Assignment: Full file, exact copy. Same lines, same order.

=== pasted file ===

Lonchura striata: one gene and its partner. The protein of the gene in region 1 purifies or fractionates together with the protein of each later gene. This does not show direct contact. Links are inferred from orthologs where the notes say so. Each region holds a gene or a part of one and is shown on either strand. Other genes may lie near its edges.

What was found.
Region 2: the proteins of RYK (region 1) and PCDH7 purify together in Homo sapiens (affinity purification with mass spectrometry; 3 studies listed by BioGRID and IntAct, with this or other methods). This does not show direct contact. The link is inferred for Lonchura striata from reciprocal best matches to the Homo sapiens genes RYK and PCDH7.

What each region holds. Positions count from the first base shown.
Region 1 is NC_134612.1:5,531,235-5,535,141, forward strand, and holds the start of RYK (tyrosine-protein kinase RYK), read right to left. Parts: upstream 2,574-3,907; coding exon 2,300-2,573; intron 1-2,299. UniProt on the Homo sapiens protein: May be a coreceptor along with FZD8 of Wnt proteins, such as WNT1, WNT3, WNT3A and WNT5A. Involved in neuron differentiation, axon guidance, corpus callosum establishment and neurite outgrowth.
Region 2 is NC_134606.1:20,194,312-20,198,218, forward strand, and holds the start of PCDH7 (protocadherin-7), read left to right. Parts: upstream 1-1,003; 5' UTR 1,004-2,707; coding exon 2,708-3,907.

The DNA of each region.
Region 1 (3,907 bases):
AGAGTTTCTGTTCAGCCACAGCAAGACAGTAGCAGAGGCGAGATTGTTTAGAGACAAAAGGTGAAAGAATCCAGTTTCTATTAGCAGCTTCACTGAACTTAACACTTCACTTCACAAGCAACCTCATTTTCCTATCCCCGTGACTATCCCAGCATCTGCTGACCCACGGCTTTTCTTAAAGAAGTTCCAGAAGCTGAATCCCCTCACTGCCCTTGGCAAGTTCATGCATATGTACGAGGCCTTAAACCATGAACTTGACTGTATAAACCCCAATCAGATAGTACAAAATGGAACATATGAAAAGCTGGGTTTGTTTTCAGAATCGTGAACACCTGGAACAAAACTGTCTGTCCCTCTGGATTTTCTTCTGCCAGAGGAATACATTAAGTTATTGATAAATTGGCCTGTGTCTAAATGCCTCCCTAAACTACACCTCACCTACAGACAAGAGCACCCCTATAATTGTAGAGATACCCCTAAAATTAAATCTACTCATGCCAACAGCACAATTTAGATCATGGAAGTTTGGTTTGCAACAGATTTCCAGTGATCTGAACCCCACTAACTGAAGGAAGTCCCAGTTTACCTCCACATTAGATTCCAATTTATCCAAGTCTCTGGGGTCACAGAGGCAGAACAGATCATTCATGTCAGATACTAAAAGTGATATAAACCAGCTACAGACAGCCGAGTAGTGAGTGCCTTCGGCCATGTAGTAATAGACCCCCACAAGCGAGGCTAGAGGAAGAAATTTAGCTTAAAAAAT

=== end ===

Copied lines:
Lonchura striata: one gene and its partner. The protein of the gene in region 1 purifies or fractionates together with the protein of each later gene. This does not show direct contact. Links are inferred from orthologs where the notes say so. Each region holds a gene or a part of one and is shown on either strand. Other genes may lie near its edges.

What was found.
Region 2: the proteins of RYK (region 1) and PCDH7 purify together in Homo sapiens (affinity purification with mass spectrometry; 3 studies listed by BioGRID and IntAct, with this or other methods). This does not show direct contact. The link is inferred for Lonchura striata from reciprocal best matches to the Homo sapiens genes RYK and PCDH7.

What each region holds. Positions count from the first base shown.
Region 1 is NC_134612.1:5,531,235-5,535,141, forward strand, and holds the start of RYK (tyrosine-protein kinase RYK), read right to left. Parts: upstream 2,574-3,907; coding exon 2,300-2,573; intron 1-2,299. UniProt on the Homo sapiens protein: May be a coreceptor along with FZD8 of Wnt proteins, such as WNT1, WNT3, WNT3A and WNT5A. Involved in neuron differentiation, axon guidance, corpus callosum establishment and neurite outgrowth.
Region 2 is NC_134606.1:20,194,312-20,198,218, forward strand, and holds the start of PCDH7 (protocadherin-7), read left to right. Parts: upstream 1-1,003; 5' UTR 1,004-2,707; coding exon 2,708-3,907.

The DNA of each region.
Region 1 (3,907 bases):
AGAGTTTCTGTTCAGCCACAGCAAGACAGTAGCAGAGGCGAGATTGTTTAGAGACAAAAGGTGAAAGAATCCAGTTTCTATTAGCAGCTTCACTGAACTTAACACTTCACTTCACAAGCAACCTCATTTTCCTATCCCCGTGACTATCCCAGCATCTGCTGACCCACGGCTTTTCTTAAAGAAGTTCCAGAAGCTGAATCCCCTCACTGCCCTTGGCAAGTTCATGCATATGTACGAGGCCTTAAACCATGAACTTGACTGTATAAACCCCAATCAGATAGTACAAAATGGAACATATGAAAAGCTGGGTTTGTTTTCAGAATCGTGAACACCTGGAACAAAACTGTCTGTCCCTCTGGATTTTCTTCTGCCAGAGGAATACATTAAGTTATTGATAAATTGGCCTGTGTCTAAATGCCTCCCTAAACTACACCTCACCTACAGACAAGAGCACCCCTATAATTGTAGAGATACCCCTAAAATTAAATCTACTCATGCCAACAGCACAATTTAGATCATGGAAGTTTGGTTTGCAACAGATTTCCAGTGATCTGAACCCCACTAACTGAAGGAAGTCCCAGTTTACCTCCACATTAGATTCCAATTTATCCAAGTCTCTGGGGTCACAGAGGCAGAACAGATCATTCATGTCAGATACTAAAAGTGATATAAACCAGCTACAGACAGCCGAGTAGTGAGTGCCTTCGGCCATGTAGTAATAGACCCCCACAAGCGAGGCTAGAGGAAGAAATTTAGCTTAAAAAAT